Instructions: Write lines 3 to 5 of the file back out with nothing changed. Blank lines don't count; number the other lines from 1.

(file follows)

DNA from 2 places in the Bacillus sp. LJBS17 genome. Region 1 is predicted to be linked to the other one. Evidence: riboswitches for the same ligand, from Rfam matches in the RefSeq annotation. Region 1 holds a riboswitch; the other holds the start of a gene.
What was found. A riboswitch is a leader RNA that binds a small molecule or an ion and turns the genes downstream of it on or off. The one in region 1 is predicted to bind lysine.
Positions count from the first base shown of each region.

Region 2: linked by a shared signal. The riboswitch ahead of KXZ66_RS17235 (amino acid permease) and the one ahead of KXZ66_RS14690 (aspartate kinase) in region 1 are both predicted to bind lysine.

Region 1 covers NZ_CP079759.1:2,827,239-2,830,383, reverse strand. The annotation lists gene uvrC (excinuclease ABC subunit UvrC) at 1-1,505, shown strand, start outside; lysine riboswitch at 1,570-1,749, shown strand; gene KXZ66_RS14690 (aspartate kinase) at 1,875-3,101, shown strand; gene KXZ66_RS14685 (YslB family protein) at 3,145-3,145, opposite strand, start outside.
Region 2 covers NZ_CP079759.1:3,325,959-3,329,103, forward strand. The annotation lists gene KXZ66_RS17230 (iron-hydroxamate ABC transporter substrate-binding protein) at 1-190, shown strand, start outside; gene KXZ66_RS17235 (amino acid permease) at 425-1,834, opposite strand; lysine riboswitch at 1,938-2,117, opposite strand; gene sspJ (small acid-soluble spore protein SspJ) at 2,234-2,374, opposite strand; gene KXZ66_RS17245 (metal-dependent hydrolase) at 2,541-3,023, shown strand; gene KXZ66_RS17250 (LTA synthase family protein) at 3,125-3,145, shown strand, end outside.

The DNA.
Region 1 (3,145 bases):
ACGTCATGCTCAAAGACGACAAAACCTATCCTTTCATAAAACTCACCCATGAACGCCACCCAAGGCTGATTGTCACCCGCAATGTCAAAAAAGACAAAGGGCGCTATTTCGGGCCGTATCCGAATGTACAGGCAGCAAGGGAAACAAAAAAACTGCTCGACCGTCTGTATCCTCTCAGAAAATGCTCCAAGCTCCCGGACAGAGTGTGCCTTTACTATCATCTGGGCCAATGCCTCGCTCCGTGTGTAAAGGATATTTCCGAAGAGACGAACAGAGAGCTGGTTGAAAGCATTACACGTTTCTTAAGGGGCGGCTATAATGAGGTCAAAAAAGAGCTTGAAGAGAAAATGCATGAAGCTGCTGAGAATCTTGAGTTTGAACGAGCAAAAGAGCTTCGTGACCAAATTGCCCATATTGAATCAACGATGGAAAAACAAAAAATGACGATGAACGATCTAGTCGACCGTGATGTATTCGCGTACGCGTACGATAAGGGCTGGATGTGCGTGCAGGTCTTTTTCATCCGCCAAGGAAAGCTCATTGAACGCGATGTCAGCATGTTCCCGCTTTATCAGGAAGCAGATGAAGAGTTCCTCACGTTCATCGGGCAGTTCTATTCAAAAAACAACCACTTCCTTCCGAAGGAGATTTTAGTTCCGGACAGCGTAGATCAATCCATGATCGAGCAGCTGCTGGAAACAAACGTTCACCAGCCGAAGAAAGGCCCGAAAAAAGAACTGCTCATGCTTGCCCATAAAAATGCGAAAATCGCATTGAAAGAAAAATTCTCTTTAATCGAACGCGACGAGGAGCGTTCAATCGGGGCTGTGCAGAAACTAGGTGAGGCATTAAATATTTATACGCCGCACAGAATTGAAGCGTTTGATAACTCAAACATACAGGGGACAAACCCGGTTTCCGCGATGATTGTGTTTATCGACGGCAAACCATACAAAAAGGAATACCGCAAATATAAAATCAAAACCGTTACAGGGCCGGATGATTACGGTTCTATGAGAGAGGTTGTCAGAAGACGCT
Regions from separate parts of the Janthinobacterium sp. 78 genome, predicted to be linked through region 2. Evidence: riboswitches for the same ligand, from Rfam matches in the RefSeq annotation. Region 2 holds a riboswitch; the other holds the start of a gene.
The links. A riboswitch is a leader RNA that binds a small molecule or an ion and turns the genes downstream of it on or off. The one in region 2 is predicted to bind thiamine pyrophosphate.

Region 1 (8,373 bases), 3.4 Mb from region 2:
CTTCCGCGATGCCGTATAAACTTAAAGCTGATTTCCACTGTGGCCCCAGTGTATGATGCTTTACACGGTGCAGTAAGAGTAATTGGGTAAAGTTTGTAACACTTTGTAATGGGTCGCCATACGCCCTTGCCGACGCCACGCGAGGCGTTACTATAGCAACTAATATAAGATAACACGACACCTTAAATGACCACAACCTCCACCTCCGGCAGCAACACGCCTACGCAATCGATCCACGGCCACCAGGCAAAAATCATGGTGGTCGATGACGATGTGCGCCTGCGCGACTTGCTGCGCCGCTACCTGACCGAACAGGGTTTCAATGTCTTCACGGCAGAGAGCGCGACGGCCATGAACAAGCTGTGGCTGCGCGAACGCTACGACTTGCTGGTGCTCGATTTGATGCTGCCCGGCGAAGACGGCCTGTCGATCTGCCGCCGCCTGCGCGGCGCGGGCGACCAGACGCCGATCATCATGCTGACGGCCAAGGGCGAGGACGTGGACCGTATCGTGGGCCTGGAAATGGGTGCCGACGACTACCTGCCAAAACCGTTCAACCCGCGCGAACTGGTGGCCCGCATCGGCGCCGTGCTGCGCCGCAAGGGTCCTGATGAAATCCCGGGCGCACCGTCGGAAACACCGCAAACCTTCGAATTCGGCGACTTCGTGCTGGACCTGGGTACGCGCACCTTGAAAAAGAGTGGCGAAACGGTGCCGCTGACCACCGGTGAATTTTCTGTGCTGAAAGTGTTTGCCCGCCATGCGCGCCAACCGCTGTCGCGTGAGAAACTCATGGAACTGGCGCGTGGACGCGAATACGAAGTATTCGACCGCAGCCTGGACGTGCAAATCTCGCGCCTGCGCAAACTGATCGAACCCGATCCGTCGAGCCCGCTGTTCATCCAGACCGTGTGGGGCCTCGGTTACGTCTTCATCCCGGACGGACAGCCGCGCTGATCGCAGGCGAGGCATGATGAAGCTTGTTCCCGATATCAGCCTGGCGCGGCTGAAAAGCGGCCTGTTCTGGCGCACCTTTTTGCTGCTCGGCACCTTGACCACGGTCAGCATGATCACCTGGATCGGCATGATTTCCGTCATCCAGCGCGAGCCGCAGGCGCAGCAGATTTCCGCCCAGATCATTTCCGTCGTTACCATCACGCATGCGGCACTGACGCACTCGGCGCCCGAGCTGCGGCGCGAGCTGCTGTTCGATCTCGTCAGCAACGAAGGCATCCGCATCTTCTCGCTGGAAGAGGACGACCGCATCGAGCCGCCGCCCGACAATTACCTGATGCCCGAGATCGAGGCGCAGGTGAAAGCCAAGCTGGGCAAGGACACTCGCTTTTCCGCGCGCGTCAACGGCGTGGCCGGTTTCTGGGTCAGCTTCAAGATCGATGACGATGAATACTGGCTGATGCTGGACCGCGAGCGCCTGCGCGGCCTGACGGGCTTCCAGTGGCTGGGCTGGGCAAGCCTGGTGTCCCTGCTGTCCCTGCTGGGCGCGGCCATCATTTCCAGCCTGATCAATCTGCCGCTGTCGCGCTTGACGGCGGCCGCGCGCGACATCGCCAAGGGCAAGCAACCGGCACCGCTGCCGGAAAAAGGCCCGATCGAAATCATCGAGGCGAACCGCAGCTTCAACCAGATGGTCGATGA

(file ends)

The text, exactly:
Positions count from the first base shown of each region.

Region 2: linked by a shared signal. The riboswitch ahead of KXZ66_RS17235 (amino acid permease) and the one ahead of KXZ66_RS14690 (aspartate kinase) in region 1 are both predicted to bind lysine.

Region 1 covers NZ_CP079759.1:2,827,239-2,830,383, reverse strand. The annotation lists gene uvrC (excinuclease ABC subunit UvrC) at 1-1,505, shown strand, start outside; lysine riboswitch at 1,570-1,749, shown strand; gene KXZ66_RS14690 (aspartate kinase) at 1,875-3,101, shown strand; gene KXZ66_RS14685 (YslB family protein) at 3,145-3,145, opposite strand, start outside.